With the formation of new trade connections between Asia and the southern hemisphere, Dubai has a central role to play as a trade gateway between Africa, the east and the west.
In the last decade global trade flow has experienced a marked shift eastwards. This trend is predicted to accelerate in the coming years, driven by growing links between south-south regions – South America, Africa, The Middle East and Asia.
Dubbed the ‘The New Silk Road’ by HSBC, the south-south share of total world exports has doubled over the last 20 years to account for one-third of the total. By 2050, south-south markets will account for 73 per cent of global trade, predicts HSBC.
Trade within, to and from the Middle East and North Africa is expected to rise 131 per cent by 2026, compared with a global average of 86 per cent. This growth is driven by commodities and traded goods, particularly with Dubai and the wider UAE playing an increasingly key role as a global melting pot serving the $4.7 trillion south-south trade network.
According to Dubai International Financial Centre (DIFC), broad based spending is being pumped into sectors such as technology, infrastructure, education, renewable energy, and other areas of significant interest to banks.
Nearly 2.5 trillion worth of construction contracts are planned or underway in the GCC. Across the wider MENA region, this figure rises to $4 trillion.
A report from DIFC states, “the enormous wealth being created across the Middle East, Africa and South Asia (MEASA) is providing significant opportunities for the full range of banking services. Greater integration into both global trade and the international financial architecture is driving greater cross-border trade and investment activity, mergers and acquisitions and restructuring by state-owned enterprises, corporations and private entities.”
According to ‘New Routes From The Middle East’, a global survey from the Economist Intelligence Unit (EIU) in 2013, while executives from all regions expect the Middle East to feature more strongly in their global business plans over the next five years, it is among Latin American firms, followed by those from Asia-Pacific and North America, where this trend is most pronounced.
EIU commented: “The UAE is the most favoured destination in the Middle East. For most survey respondents, expansion plans centre on the wealthy Gulf states, probably reflecting the beneficial impact of high oil prices on the economic outlook for these countries.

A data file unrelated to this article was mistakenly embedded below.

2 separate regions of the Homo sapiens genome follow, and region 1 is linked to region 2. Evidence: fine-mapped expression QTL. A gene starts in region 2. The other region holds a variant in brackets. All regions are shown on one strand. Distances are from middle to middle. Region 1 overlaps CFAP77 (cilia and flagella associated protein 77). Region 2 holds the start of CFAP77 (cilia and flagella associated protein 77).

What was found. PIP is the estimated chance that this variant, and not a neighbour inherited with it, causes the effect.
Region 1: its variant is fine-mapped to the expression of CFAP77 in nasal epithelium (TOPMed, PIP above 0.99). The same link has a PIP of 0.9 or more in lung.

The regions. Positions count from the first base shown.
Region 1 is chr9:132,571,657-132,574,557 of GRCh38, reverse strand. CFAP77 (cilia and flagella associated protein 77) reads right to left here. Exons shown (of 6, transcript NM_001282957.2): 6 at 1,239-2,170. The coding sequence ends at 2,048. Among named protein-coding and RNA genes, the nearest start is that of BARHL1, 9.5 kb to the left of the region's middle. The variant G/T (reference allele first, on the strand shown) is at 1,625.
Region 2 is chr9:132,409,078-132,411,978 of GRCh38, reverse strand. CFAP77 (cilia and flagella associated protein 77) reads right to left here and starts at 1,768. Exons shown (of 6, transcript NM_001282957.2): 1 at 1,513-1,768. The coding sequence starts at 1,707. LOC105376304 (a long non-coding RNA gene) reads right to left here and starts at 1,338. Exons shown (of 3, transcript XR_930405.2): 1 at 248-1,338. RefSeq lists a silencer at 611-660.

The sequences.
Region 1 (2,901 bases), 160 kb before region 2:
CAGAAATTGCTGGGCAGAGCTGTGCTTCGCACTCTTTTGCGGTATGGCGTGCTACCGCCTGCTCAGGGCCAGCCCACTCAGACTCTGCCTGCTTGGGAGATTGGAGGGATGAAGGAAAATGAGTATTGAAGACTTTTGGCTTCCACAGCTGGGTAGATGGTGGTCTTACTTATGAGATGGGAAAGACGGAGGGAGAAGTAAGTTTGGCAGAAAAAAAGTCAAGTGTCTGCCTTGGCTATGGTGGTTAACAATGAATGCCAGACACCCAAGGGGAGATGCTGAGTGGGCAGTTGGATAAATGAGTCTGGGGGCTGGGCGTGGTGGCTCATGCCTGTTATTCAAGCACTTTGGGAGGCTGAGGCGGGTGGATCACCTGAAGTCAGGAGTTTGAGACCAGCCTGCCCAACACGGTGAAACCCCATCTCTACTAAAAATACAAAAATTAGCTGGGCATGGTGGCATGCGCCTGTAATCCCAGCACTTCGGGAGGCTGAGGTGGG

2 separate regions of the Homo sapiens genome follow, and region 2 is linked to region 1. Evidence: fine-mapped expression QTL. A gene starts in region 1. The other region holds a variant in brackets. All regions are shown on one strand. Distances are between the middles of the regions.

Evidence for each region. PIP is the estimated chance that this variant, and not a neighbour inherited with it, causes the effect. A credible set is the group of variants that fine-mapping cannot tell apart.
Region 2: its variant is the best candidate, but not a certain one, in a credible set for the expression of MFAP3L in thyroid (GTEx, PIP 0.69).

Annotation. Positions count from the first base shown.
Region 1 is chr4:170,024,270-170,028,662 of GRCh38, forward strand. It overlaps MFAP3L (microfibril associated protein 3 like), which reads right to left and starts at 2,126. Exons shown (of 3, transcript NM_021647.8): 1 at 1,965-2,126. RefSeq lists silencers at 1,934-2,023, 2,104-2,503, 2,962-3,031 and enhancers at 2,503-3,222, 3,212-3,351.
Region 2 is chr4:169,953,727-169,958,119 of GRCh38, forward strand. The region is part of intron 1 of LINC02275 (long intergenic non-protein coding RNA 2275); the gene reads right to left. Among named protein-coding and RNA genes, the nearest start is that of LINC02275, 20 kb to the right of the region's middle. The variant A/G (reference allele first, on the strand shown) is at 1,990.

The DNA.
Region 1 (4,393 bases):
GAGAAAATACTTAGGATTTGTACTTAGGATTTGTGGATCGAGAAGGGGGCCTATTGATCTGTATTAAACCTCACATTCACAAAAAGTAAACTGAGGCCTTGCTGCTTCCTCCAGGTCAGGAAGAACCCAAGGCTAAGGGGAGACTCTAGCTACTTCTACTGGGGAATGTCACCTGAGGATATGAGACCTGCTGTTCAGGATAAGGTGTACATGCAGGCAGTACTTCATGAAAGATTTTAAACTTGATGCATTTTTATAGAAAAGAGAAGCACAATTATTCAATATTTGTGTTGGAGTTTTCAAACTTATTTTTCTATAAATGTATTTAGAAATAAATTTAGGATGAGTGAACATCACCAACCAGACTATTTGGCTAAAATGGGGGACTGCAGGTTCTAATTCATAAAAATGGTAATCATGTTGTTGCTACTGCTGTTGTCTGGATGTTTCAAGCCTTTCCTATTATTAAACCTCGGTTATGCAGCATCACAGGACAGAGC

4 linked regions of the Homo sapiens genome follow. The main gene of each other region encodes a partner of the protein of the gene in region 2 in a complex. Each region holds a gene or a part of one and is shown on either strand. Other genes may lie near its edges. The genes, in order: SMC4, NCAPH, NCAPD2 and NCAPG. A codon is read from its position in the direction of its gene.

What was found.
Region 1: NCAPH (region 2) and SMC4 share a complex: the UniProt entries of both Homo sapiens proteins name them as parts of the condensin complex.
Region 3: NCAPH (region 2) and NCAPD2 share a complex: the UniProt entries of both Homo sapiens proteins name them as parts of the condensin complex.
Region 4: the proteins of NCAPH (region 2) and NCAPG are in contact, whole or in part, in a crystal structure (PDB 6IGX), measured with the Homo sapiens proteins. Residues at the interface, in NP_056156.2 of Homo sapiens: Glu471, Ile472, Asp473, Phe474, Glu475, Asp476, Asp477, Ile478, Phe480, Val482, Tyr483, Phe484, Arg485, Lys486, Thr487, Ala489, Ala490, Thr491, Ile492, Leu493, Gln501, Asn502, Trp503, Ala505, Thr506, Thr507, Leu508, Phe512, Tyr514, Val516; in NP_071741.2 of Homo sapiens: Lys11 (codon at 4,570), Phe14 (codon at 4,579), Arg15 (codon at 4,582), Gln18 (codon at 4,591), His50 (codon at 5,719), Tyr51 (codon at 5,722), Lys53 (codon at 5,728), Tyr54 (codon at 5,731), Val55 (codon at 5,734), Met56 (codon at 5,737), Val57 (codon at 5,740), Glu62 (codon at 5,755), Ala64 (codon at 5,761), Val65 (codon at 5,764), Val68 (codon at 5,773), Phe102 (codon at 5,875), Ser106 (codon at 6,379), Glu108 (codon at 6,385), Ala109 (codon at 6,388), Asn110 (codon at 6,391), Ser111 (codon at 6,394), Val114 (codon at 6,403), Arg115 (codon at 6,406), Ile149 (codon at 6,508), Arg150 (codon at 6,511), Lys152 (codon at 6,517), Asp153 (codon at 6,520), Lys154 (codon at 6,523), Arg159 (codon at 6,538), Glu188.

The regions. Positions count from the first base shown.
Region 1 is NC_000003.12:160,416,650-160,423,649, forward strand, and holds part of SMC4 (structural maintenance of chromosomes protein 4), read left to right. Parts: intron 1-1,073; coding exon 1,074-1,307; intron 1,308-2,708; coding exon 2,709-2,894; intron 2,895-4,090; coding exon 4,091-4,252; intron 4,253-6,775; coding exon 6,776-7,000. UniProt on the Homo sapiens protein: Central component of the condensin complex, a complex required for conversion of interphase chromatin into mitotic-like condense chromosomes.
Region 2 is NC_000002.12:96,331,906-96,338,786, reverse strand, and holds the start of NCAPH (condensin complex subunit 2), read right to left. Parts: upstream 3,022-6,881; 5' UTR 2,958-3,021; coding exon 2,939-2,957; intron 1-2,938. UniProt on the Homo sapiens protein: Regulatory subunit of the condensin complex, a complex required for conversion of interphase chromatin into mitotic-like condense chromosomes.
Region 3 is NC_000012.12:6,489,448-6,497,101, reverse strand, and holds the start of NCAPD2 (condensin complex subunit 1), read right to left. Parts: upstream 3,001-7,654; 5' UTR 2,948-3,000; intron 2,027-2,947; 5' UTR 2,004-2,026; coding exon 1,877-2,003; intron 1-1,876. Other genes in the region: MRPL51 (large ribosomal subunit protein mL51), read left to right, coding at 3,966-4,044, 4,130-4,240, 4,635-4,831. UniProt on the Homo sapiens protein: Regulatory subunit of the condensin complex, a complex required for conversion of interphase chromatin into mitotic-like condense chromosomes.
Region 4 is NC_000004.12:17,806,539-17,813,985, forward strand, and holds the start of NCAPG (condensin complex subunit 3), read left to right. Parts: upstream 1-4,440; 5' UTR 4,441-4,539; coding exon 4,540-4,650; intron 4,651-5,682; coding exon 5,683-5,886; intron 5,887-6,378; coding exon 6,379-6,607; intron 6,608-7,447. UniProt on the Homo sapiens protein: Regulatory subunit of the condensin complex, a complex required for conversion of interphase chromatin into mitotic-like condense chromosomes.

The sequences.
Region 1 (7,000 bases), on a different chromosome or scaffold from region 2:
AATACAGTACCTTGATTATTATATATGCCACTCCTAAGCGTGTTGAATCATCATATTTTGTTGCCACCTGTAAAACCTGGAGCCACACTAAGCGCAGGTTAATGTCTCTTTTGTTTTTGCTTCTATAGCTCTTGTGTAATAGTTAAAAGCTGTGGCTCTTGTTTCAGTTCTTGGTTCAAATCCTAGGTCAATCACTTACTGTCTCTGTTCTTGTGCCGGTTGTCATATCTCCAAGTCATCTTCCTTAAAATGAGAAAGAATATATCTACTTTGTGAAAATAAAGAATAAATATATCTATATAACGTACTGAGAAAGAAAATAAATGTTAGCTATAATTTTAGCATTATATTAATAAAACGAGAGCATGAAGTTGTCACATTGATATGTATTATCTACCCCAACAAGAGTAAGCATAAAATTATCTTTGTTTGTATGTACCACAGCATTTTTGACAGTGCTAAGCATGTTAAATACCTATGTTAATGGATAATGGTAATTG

“The Gulf states are also favoured because of the perception that political risk is lower than in other countries in the region. The UAE is by far the most popular investment and trading location, cited by 63 per cent of respondents overall.”
Many of the financial institutions coming into Dubai are leveraging the UAE’s unique location on the south-south corridor. These new trade routes are no longer funded by the US and other western banks but increasingly by the Indian, Asian and Chinese banks that are located in the DIFC. Significantly, four of China’s largest banks have now have branches in the centre.
Essa Kazim, the government-owned DIFC’s governor, told the Financial Times in an interview in October that more Chinese companies are looking to join China’s four largest banks based in DIFC to use the centre as a launch pad for operations in the oil-rich Gulf and resource-rich Africa.
“As momentum in global business shifts towards greater intra-emerging market (or south-south) trade and investment, the MENA economies are well positioned to benefit,” the EIU report added, “But how far and fast the MENA region integrates into these new economic relationships will depend on how it is viewed by executives from other emerging markets, and how such perspectives may differ from those of their peers in the developed world.”
According to Gerard Gallagher, MENA Advisory Managing Partner, EY (Ernst & Young), all of the GCC countries are set to benefit from their location on the east-west trade route. He said the growing connectedness of the GCC countries creates considerable opportunities for transport infrastructure, aviation and logistics across the region, adding that Dubai, in particular, has much to gain.
“In the UAE, one of the prime opportunities is the growing logistics nexus between Jebel Ali Port and Dubai World Central airport. The UAE needs to continue the positive country branding it has embarked upon in recent years, such as its active participation in and hosting of international events such as the Formula One and World Expo, which has cemented its branding as a cosmopolitan global city.
“This public engagement with the world is a natural step as the UAE gains in global stature and the image boost brings enormous benefits in terms of increased trade, investment and tourism. Fine-tuning this global positioning in a society which is still relatively conservative will be a challenge that governments and businesses in the UAE will need to be continually aware of.”
Gallagher added: “The Gulf region has been outward looking for millennia, connected to Asia and the Mediterranean world by trade routes, and attracting Muslim pilgrims from around the world. The oil age launched a new era of internationalisation.
“Now, the Gulf states mirror the emergence of the globalised economy — their workforces are known for international diversity, their strategic location translates into new trade and investment partners, and their importance as global investors is growing.”